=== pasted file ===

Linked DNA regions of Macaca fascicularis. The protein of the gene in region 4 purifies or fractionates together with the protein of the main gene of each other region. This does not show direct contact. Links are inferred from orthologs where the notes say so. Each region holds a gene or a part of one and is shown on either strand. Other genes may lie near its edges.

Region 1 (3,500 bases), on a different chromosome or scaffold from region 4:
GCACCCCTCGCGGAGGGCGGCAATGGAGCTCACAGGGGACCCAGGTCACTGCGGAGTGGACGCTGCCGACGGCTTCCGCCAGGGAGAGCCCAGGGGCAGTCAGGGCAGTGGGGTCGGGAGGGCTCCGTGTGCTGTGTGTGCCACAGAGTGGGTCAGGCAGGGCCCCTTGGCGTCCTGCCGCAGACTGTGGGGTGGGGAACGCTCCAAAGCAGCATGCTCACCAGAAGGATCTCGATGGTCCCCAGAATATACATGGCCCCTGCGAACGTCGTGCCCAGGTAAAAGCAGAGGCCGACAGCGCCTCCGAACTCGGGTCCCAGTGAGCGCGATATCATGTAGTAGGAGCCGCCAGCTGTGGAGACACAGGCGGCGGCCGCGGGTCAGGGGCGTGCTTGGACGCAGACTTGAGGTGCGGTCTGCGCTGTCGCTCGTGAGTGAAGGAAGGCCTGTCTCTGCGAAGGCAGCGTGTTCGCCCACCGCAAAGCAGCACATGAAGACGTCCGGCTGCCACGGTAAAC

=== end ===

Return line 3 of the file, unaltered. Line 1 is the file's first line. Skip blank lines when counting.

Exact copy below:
GCACCCCTCGCGGAGGGCGGCAATGGAGCTCACAGGGGACCCAGGTCACTGCGGAGTGGACGCTGCCGACGGCTTCCGCCAGGGAGAGCCCAGGGGCAGTCAGGGCAGTGGGGTCGGGAGGGCTCCGTGTGCTGTGTGTGCCACAGAGTGGGTCAGGCAGGGCCCCTTGGCGTCCTGCCGCAGACTGTGGGGTGGGGAACGCTCCAAAGCAGCATGCTCACCAGAAGGATCTCGATGGTCCCCAGAATATACATGGCCCCTGCGAACGTCGTGCCCAGGTAAAAGCAGAGGCCGACAGCGCCTCCGAACTCGGGTCCCAGTGAGCGCGATATCATGTAGTAGGAGCCGCCAGCTGTGGAGACACAGGCGGCGGCCGCGGGTCAGGGGCGTGCTTGGACGCAGACTTGAGGTGCGGTCTGCGCTGTCGCTCGTGAGTGAAGGAAGGCCTGTCTCTGCGAAGGCAGCGTGTTCGCCCACCGCAAAGCAGCACATGAAGACGTCCGGCTGCCACGGTAAAC